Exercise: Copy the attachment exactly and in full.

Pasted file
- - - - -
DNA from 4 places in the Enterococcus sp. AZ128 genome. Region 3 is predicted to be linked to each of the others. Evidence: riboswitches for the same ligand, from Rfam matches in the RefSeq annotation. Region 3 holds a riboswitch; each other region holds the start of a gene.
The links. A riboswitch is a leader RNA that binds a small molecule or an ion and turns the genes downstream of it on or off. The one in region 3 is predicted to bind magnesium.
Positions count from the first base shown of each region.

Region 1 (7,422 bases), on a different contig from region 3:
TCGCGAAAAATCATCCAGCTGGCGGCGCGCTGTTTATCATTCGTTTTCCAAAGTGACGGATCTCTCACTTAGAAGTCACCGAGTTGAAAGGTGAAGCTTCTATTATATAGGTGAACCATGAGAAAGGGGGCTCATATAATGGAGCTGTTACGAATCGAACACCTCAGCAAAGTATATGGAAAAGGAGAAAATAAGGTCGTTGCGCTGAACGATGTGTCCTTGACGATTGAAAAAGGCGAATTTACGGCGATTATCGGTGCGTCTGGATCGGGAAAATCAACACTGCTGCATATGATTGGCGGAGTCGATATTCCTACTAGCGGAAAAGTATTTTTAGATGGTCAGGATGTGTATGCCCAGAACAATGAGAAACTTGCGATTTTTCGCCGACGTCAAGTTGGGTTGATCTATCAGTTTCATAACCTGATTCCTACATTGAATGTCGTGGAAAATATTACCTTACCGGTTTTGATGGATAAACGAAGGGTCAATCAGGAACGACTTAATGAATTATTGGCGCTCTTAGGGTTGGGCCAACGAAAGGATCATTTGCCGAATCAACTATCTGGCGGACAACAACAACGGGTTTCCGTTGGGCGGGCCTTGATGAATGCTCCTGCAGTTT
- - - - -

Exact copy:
DNA from 4 places in the Enterococcus sp. AZ128 genome. Region 3 is predicted to be linked to each of the others. Evidence: riboswitches for the same ligand, from Rfam matches in the RefSeq annotation. Region 3 holds a riboswitch; each other region holds the start of a gene.
The links. A riboswitch is a leader RNA that binds a small molecule or an ion and turns the genes downstream of it on or off. The one in region 3 is predicted to bind magnesium.
Positions count from the first base shown of each region.

Region 1 (7,422 bases), on a different contig from region 3:
TCGCGAAAAATCATCCAGCTGGCGGCGCGCTGTTTATCATTCGTTTTCCAAAGTGACGGATCTCTCACTTAGAAGTCACCGAGTTGAAAGGTGAAGCTTCTATTATATAGGTGAACCATGAGAAAGGGGGCTCATATAATGGAGCTGTTACGAATCGAACACCTCAGCAAAGTATATGGAAAAGGAGAAAATAAGGTCGTTGCGCTGAACGATGTGTCCTTGACGATTGAAAAAGGCGAATTTACGGCGATTATCGGTGCGTCTGGATCGGGAAAATCAACACTGCTGCATATGATTGGCGGAGTCGATATTCCTACTAGCGGAAAAGTATTTTTAGATGGTCAGGATGTGTATGCCCAGAACAATGAGAAACTTGCGATTTTTCGCCGACGTCAAGTTGGGTTGATCTATCAGTTTCATAACCTGATTCCTACATTGAATGTCGTGGAAAATATTACCTTACCGGTTTTGATGGATAAACGAAGGGTCAATCAGGAACGACTTAATGAATTATTGGCGCTCTTAGGGTTGGGCCAACGAAAGGATCATTTGCCGAATCAACTATCTGGCGGACAACAACAACGGGTTTCCGTTGGGCGGGCCTTGATGAATGCTCCTGCAGTTT